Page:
Army veteran Ernest Spengler finds relief from severe Parkinson's tremors through Deep Brain Stimulation
Seventy-five-year-old Ernest Spengler was a radio operator in the Army during the Korean War. He faced a new enemy 40 years later – the slow, insidious attack of Parkinson's disease.
Diagnosed with the condition ten years ago, Ernest began to experience increasingly debilitating symptoms. He would rise from a chair only to begin falling, grasping at countertops and chairs to keep from hitting his knees or face. Even if he managed to break his fall, he broke most of his fingers repeatedly as he clutched at objects on the way down.
He struggled with times his body would turn rigid, while the tremors in his hands and feet worsened. "I couldn't hold a pen to write," Ernest recalls. "Every time I tried to eat, most of the food shook off my spoon before it ever reached my mouth."
Daughter Laura Spengler has been his strongest, loving advocate. Especially since her mother passed away. "Originally, dad's neurologist prescribed the standard medications for Parkinson's," she recalls. "But they stopped working over time."
Ernest's speech became slurred. He trembled too much to navigate the stairs of the home he shares with Laura. Once-loved hobbies like fishing were out of the question.
Like most Parkinson's sufferers, Ernest began experiencing related depression. His quality of life had become so impaired that his neurologist referred him to Abington's Neurosciences Institute for advanced intervention.
Neurosurgeon Michael S. Yoon, M.D., evaluated Ernest. He believed the man would be a good candidate for Deep Brain Stimulation (DBS). This minimally invasive surgical technique enables Abington specialists to target and arrest the electrical impulses that generate tremor signals to the body.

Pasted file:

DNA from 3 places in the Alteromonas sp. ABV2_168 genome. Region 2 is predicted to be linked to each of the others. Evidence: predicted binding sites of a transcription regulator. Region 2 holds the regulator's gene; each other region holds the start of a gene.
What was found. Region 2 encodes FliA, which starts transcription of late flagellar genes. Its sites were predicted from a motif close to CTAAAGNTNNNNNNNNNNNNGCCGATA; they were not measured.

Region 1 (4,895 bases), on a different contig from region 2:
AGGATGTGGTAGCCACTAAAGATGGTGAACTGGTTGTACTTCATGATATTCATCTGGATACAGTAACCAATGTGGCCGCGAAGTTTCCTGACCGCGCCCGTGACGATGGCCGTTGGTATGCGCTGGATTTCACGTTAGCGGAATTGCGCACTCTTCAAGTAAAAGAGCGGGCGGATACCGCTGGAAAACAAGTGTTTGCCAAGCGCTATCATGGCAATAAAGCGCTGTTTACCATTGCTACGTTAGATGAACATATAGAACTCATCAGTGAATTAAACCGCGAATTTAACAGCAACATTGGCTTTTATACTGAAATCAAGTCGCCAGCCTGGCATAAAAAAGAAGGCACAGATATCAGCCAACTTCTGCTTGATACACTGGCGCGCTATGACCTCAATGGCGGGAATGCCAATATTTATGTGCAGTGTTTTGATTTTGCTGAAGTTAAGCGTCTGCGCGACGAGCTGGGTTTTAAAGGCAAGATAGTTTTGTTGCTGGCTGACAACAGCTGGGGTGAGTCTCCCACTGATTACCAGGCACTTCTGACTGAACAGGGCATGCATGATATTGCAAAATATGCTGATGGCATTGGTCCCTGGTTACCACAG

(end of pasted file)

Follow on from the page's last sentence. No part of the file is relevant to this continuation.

Dr. Yoon explains, "Deep brain stimulation is most beneficial to those who suffer from the symptoms of Parkinson's or other movement disorders — tremors, rigidity, and related problems with walking and balance. While there is no cure for these disorders, we can often reduce the severity of patients' conditions."
On December 8, 2008, Ernest underwent the procedure.
Dr. Yoon says, "We begin DBS by fitting the patient with a stereotactic headframe and obtaining a CT scan or MRI. We target the affected area based on the images, and then make a small burr hole in the patient's skull.
"Next, we pass a small wire containing an electrode into the brain. The patient is awake the whole time. This electrode measures the frequency of cells as they're firing. As it moves through different parts of the brain, each cluster of cells sounds a different frequency. I've heard it said it's like going through Europe — each country has a different language."
The neurosurgeon, along with an electrophysiologist, find the target based on the correct frequency. They also depend on the patient's own words and interactions. Ernest described seeing red and blue and feeling tingling in his toes.
Then the surgeons asked him to hold a cup of water. "As we approach the site of tremor activity, we can see the patient's hand grow steady. It's quite dramatic," Dr. Yoon adds.
Once the specialists have found the right spot, the patient is placed under general anesthesia. They tunnel under the skin and connect the electrode to a small, battery-powered neurostimulator. It sits under the skin near the collarbone. The neurostimulator is much like a pacemaker for the brain, creating electrical interference to block or reduce the intensity of the wayward tremors.
Today, Ernest is fishing again. "The difference has been so amazing," says Laura. "Before this procedure, I was told I would have to place dad in a home, and that he would be wheelchair-bound.
"The main change is how much better his tremors are," she notes. "We just realized he can remove his hearing aid, clean it, and reinsert it by himself! He's shaving on his own. He still needs some balance assistance from a movable walker, but he's walking around the house, up and down stairs. We can even go out to the movies now. His outlook is so much better.
"It's just a miracle to see."
As for Ernest, he's started to forget how much the deep tremors affected his quality of life. It's a tremendously peaceful feeling.